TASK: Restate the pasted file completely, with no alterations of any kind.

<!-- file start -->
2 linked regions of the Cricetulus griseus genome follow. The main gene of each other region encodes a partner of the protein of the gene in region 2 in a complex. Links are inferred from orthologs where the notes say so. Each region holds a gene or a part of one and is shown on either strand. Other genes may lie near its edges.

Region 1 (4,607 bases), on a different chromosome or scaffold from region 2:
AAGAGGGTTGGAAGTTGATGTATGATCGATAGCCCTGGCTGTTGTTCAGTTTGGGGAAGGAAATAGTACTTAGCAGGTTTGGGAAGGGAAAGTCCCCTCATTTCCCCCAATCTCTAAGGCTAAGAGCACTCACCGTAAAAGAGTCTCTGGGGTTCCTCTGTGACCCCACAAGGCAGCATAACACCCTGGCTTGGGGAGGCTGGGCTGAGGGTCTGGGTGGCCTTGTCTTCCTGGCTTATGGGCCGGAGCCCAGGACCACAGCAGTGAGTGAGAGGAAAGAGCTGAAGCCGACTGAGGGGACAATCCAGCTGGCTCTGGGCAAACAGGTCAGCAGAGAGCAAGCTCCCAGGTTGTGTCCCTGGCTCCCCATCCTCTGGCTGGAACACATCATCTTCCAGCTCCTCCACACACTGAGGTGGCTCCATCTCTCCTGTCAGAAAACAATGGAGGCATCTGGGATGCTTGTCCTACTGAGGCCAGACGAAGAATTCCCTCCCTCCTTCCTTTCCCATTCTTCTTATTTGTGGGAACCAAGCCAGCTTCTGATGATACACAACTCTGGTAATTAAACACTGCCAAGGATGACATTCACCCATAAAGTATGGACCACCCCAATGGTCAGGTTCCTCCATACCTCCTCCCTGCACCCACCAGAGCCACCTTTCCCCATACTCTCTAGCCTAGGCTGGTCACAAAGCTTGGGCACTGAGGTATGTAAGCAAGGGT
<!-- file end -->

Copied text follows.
2 linked regions of the Cricetulus griseus genome follow. The main gene of each other region encodes a partner of the protein of the gene in region 2 in a complex. Links are inferred from orthologs where the notes say so. Each region holds a gene or a part of one and is shown on either strand. Other genes may lie near its edges.

Region 1 (4,607 bases), on a different chromosome or scaffold from region 2:
AAGAGGGTTGGAAGTTGATGTATGATCGATAGCCCTGGCTGTTGTTCAGTTTGGGGAAGGAAATAGTACTTAGCAGGTTTGGGAAGGGAAAGTCCCCTCATTTCCCCCAATCTCTAAGGCTAAGAGCACTCACCGTAAAAGAGTCTCTGGGGTTCCTCTGTGACCCCACAAGGCAGCATAACACCCTGGCTTGGGGAGGCTGGGCTGAGGGTCTGGGTGGCCTTGTCTTCCTGGCTTATGGGCCGGAGCCCAGGACCACAGCAGTGAGTGAGAGGAAAGAGCTGAAGCCGACTGAGGGGACAATCCAGCTGGCTCTGGGCAAACAGGTCAGCAGAGAGCAAGCTCCCAGGTTGTGTCCCTGGCTCCCCATCCTCTGGCTGGAACACATCATCTTCCAGCTCCTCCACACACTGAGGTGGCTCCATCTCTCCTGTCAGAAAACAATGGAGGCATCTGGGATGCTTGTCCTACTGAGGCCAGACGAAGAATTCCCTCCCTCCTTCCTTTCCCATTCTTCTTATTTGTGGGAACCAAGCCAGCTTCTGATGATACACAACTCTGGTAATTAAACACTGCCAAGGATGACATTCACCCATAAAGTATGGACCACCCCAATGGTCAGGTTCCTCCATACCTCCTCCCTGCACCCACCAGAGCCACCTTTCCCCATACTCTCTAGCCTAGGCTGGTCACAAAGCTTGGGCACTGAGGTATGTAAGCAAGGGT